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Top 20 Wizard Enters-the-Battlefield Triggers (Exclusive Dominaria Preview)


Panharmonicon is one of the sweetest Magic cards ever printed. While it hasn't made too many waves in the tournament scene (although for a brief, glorious moment before Reflector Mage was banned, people were playing it at the Grand Prix level in Standard with some success), it's one of the best "build around" cards in both Standard and Modern. As a result, when another cheaper version of Panharmonicon comes along, even with a tribal restriction, it's worth standing up and taking notice. Let me introduce to you Naban, Dean of Iteration!

Naban, Dean of Iteration

On level one, Naban, Dean of Iteration is basically a Panharmonicon that only works with Wizards. While it trades in the flexibility of doubling up triggers from Cloudblazers and Noxious Gearhulks, it also gains a huge advantage over Panharmonicon, in that it's only two mana and comes with a mostly on-curve 2/1 body. One of the challenges of building Panharmonicon decks is that you are essentially taking off your entire fourth turn and hoping that the value from Panharmonicon will allow you to catch up later in the game. Naban, Dean of Iteration avoids this issue altogether. There are about a million 2/1s for two mana with some sort of upside that are playable, not just in Standard but in Modern as well, which means Naban, Dean of Iteration—while restrictive in another way (only working with Wizards)—is much easier to build around than Panharmonicon

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While we'll talk about some cards that work well with Naban, Dean of Iteration in a minute, it's also important to point out that there's a second level to Naban, Dean of Iteration that isn't present with Panharmonicon. Naban, Dean of Iteration doesn't really care what trigger it's doubling, just that it's a Wizard entering the battlefield that causes the ability to trigger. While this will mostly be relevant in casual play, it's worth pointing out that if you have a Naban, Dean of Iteration on the battlefield, every Wizard that enters the battlefield will trigger Warstorm Surge, Fathom Mage, Angelic Chorus, and Purphoros, God of the Forge (among others) an additional time, which opens up an entirely different layer of deck-building potential that was missing with Panharmonicon, which only triggered abilities on artifacts and creatures.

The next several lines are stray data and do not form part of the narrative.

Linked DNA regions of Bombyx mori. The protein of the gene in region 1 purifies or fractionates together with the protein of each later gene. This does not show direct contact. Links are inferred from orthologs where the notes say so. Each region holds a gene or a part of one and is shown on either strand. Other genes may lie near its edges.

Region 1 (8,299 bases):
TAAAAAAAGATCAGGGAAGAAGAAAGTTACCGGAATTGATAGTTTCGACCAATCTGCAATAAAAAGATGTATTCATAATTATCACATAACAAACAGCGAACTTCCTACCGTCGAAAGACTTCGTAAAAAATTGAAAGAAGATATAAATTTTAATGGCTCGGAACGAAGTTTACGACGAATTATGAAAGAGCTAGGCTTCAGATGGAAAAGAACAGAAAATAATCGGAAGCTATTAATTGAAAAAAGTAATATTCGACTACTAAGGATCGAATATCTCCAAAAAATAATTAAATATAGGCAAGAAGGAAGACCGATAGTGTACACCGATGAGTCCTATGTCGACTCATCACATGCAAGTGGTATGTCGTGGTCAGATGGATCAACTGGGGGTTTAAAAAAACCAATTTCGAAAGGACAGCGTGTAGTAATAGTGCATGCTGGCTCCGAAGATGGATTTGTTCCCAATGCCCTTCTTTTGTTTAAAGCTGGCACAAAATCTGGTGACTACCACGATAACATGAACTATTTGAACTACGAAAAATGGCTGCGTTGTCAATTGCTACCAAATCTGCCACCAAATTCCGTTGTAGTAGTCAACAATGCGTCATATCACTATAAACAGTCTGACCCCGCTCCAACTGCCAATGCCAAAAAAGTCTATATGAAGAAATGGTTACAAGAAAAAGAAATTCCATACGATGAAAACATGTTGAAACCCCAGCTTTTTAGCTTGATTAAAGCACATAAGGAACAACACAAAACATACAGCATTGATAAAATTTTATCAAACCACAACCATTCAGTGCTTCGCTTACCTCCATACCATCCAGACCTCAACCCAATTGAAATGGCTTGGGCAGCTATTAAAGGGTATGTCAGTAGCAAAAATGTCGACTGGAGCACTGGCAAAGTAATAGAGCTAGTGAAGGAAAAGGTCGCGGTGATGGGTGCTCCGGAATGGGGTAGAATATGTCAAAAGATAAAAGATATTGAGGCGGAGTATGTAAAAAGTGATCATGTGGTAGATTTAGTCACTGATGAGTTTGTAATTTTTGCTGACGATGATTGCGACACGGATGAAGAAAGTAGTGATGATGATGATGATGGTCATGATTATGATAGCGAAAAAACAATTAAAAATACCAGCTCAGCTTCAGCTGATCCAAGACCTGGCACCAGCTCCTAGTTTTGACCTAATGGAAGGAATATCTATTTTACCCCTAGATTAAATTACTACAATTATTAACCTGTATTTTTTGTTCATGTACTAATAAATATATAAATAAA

While triggering strange permanents is a nice bonus—and if you are building around Naban, Dean of Iteration, it's certainly worth considering these cards (and cards like them) for utility slots in your deck—if there's one thing we've learned from Panharmonicon, it's that most of the time, the right (and easiest) way to build around a card like Naban, Dean of Iteration is to play a ton of creatures with enters-the-battlefield triggers. While being Wizard-only limits our options here, the good news is that the Wizard tribe has a ton of "enters the battlefield" creatures that work extremely well with Naban, Dean of Iteration. So, let's break down the best options for Standard, Modern, and Commander, with some deck lists thrown in for good measure!

Top 5 Wizard Enters-the-Battlefield Triggers—Standard

In Standard, our options for building a Naban, Dean of Iteration deck are somewhat limited by the fact that we are still very early into Dominaria spoiler season, and Dominaria is the only set in Standard where Wizard is a supported tribe. As such, it's very possible that we get some sweet new options as the rest of Dominaria is previewed. However, there are two pieces of good news. First, we've got some really powerful incidental Wizards from sets already in Standard that will work great with Naban, Dean of Iteration. Second, unlike Panharmonicon, which really needs to be built around, since Naban, Dean of Iteration is already an on-curve creature, we can get away with playing fewer enters-the-battlefield creatures while still making Naban, Dean of Iteration powerful. For example, when we build a Panharmonicon deck, we want nearly every creature in our deck to have an enters-the-battlefield trigger—the cost of skipping Turn 4 to play Panharmonicon is so high that we need it to be absurdly powerful to be worth the investment. Since we're playing an already okay two-drop with Naban, Dean of Iteration, we can get away with playing a few really good enters-the-battlefield Wizards and filling the rest of our deck with other cards and still have Naban, Dean of Iteration be worthwhile. 

#5: Silvergill Adept

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One of the best ways to abuse Panharmonicon effects is with creatures that draw a card when they enter the battlefield. Take Silvergill Adept, for example. With a Naban, Dean of Iteration on the battlefield, it becomes a two-mana Divination that also leaves behind a body, which is a great card. Of course, the potential of Silvergill Adept is somewhat limited by the fact that you need to play it in a Merfolk deck to cast it for two mana, and Naban isn't a Merfolk, but as the only straightforward "draw a card" Wizard in Standard, it still might be worth the effort if we can find a build to support the mixed tribal synergies. 

#4: Dire Fleet Ravager